Eric Metaxas is known to many for his biographies of Martin Luther and Dietrich Bonhoeffer. In this new memoir, he turns to his own life for material. Starting at a young age, Eric feels like a “fish out of water” — he never quite belongs. His mother is German and his father is Greek — so he does not completely fit into either community, and as the son of immigrants he never feels entirely “American” either. He skips a grade early in elementary school, becoming for years the smallest boy in his class. He is the working class boy at an elite college (Yale) and finally an evangelical Christian who is misunderstood by both his Greek Orthodox family and his intellectual friends.

Metaxas writes well and with great humor and candor. However, I have to admit I was often bored with the details of his childhood and family history. After 100 pages, I was close to giving up, because I still hadn’t gotten to what for me was the “good” part — his conversion and spiritual life. In fact, there isn’t much about that until the last few chapters. He admits that “The rest of the story–and the many stories–of what happened to me after my dream in 1988 (his conversion experience)–must be told in another book.” I’m assuming there will be another book, and I’ll probably enjoy that one much more.

There are some interesting observations about our secular society and the things that we really worship. In that respect, it reminded me of another book I read recently — You Are What You Love by James K. A. Smith–Book Review I also admired the author’s openness and ability to appreciate different kinds of people, even those with whom he disagreed strongly– maybe that was because he often felt different and unaccepted himself.

VERDICT: 3 STARS. In his own words, this book is “only the first part of my story, ending with my crossing the starting line of my life with God.” I’m looking forward to the next installment.

For more spiritual memoirs see:

Where the Light Fell by Philip Yancey–Book Review

Nothing is Wasted by Lore Cottone–Book Review

Suffer Strong by Katherine & Jay Wolf–Book Review

Don’t Forget!

I’ve come to the last chapter of 2 Peter in my lectio divina study. What stands out for me in this reading is near the beginning and it’s very simple:

“... you should remember…” 2 Peter 3:2

Peter is telling his readers to remember the predictions of the prophets of the Old Testament, as well as the commandments of Jesus they have learned through His apostles. We should remember those things as well, and continuing to read and study the Scriptures will help us to do that. As we grow older, we each have individual memories to cherish as well– memories of the different churches we have attended, each one with a special history and beauty; memories of Sunday School lessons and teachers; pastors who have encouraged us; brothers and sisters in the faith who have helped us bear our burdens and mature as believers. These people and places make up our personal “cloud of witnesses.” When I remember them, I’m comforted and consoled. Looking back at my own life, as well as the Scriptures, I can clearly see how God has been at work, and is still at work. I’m part of His story and so are you. He’s not done yet!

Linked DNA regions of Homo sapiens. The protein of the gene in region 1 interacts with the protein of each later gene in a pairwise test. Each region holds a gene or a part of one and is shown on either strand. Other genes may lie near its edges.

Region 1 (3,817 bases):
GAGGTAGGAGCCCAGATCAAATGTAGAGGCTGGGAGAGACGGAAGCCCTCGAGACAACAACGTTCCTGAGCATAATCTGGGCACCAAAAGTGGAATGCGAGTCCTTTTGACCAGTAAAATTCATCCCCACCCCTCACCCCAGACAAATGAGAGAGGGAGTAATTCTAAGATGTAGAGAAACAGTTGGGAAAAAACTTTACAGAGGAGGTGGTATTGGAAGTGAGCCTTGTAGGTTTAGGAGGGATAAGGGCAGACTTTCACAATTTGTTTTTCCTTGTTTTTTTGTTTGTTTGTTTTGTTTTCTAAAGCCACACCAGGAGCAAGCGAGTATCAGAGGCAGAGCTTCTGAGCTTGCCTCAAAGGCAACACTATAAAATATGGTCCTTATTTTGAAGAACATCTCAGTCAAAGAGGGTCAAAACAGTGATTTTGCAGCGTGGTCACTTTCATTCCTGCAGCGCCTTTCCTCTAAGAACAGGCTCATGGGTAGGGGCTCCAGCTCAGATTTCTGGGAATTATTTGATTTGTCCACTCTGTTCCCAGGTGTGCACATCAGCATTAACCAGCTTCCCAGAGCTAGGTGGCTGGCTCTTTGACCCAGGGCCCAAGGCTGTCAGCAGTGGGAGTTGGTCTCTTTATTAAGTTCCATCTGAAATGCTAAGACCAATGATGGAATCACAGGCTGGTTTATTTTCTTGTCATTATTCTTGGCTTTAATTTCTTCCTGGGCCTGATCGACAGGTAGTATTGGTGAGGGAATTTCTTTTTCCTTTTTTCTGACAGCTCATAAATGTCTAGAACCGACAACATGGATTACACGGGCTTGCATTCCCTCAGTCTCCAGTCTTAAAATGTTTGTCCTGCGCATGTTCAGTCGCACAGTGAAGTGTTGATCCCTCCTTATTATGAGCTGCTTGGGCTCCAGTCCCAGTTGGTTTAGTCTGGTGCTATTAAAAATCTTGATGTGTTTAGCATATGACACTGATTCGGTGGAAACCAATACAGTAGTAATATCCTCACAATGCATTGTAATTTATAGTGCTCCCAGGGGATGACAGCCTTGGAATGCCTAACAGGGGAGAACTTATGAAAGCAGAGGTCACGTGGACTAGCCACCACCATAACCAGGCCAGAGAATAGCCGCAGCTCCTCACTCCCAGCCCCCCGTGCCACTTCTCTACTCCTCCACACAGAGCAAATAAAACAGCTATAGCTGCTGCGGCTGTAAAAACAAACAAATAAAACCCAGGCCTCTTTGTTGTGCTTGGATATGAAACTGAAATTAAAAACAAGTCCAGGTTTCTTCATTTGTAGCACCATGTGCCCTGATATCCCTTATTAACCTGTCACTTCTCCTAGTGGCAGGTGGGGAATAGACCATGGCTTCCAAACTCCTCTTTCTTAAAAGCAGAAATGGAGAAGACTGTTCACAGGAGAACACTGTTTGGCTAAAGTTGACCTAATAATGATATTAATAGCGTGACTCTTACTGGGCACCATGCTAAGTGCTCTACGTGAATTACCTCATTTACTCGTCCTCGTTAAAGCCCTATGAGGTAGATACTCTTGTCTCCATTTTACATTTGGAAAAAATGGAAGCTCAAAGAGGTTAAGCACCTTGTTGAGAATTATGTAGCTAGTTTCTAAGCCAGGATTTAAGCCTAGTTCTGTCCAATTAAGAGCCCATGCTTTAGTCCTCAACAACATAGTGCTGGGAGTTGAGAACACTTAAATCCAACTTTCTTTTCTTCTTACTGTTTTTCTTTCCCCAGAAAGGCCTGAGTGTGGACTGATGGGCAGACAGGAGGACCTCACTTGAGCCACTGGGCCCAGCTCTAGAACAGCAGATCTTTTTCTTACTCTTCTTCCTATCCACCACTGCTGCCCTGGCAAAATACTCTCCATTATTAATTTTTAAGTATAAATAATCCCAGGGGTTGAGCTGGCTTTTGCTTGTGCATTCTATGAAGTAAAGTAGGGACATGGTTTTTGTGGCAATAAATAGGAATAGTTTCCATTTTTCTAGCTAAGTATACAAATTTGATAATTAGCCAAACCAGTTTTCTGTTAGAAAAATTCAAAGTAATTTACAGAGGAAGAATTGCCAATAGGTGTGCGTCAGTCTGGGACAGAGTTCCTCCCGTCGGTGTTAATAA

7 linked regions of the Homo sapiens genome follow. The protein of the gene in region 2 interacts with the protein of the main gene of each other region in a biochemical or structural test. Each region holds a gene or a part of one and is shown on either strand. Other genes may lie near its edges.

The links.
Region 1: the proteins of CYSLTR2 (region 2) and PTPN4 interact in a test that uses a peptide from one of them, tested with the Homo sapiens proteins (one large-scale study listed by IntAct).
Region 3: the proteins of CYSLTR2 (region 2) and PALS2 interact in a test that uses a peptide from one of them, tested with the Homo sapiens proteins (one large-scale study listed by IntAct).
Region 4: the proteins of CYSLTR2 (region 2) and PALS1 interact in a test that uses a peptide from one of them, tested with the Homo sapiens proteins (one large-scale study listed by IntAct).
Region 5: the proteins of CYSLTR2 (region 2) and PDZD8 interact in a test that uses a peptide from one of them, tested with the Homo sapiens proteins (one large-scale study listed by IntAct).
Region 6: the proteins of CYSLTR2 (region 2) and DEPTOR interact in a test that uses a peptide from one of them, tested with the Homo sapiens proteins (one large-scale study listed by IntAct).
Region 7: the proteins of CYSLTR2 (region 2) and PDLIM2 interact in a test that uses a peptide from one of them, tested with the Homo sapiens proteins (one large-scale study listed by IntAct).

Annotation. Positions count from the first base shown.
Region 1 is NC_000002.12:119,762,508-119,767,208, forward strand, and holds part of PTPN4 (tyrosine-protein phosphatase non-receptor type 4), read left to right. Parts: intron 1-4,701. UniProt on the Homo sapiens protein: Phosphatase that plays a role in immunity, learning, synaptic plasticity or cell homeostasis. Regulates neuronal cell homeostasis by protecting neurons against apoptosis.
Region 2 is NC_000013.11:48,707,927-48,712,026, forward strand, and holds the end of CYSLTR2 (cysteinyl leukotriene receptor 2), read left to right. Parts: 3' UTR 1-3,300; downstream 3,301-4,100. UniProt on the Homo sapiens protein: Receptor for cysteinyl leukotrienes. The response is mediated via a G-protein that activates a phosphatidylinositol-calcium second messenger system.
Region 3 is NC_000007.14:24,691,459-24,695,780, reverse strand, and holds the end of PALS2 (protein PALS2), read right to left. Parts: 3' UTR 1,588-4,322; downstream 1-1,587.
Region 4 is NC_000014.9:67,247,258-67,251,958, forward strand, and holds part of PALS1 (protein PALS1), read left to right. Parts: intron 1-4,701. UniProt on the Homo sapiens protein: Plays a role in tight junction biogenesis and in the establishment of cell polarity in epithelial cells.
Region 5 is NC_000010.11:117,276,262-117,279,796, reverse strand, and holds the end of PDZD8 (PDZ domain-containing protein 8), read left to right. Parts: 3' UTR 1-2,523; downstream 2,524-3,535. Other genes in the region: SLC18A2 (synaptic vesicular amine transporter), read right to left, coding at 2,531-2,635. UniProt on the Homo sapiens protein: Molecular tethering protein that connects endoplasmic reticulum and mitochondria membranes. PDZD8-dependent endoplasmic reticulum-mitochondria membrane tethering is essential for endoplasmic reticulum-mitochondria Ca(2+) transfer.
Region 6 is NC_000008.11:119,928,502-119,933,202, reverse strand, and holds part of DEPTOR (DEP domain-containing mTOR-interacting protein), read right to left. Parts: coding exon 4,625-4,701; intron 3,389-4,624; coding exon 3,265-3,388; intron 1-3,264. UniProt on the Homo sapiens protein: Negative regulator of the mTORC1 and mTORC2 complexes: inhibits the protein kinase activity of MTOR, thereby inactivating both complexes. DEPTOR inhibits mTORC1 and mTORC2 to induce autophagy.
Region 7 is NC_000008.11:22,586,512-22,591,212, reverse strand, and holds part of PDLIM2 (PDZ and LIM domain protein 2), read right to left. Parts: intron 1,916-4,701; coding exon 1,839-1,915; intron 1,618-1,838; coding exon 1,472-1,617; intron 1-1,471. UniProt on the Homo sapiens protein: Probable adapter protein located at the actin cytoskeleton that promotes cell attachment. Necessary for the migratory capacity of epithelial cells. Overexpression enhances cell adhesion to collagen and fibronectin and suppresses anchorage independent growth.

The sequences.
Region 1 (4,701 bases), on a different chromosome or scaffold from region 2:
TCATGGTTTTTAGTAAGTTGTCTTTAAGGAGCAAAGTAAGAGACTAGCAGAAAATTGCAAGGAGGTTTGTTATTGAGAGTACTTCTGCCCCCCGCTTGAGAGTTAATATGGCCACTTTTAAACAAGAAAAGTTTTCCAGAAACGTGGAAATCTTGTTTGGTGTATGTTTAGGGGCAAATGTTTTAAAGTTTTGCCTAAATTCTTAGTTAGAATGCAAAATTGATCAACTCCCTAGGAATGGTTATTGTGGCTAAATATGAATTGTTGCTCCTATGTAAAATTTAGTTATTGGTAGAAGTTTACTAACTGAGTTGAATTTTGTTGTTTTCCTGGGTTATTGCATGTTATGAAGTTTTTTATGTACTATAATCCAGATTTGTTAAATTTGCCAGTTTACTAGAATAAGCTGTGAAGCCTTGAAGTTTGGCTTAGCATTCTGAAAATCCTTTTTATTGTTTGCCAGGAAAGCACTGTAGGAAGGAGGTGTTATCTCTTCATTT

For more about remembering see:

Remembering What We Are

Remember the Gospel

Remembering the Important Things

Ordinary Grace by William Kent Krueger–Book Review

This is a book about loss and healing; forgiveness and acceptance; faith and pain. It’s the story of one summer in the life of a young teenage boy named Frank– a summer when several people die violent deaths, one of them his older sister, Ariel. This death shatters the family and the community in which they live. The mystery of who is responsible slowly unravels until Frank and his younger brother Jake discover the truth. Secrets are revealed and painful growth results.

Ordinary Grace: A Novel

Central to the story is Frank’s father, a Methodist minister, whose calm faith holds his family together as they navigate the process of grief. Even in the worst moments of despair, Frank and his family encounter small, “ordinary” miracles that lead them to God’s grace. Through the love of family and friends, God’s truth expressed in a sermon, the simple act of giving thanks, they begin to release their hurt and anger and continue living.

Well written and realistic, this book will likely become a favorite. It’s an easy read, but one that will make you grapple with important issues of the faith.

VERDICT: 5 STARS. I recommend it.

For more book reviews of fiction see:

Beyond the Storm by Carolyn Zane–Book Review

white picket fences by Susan Meissner–Book Review

The Moonflower Vine by Jetta Carleton–Book Review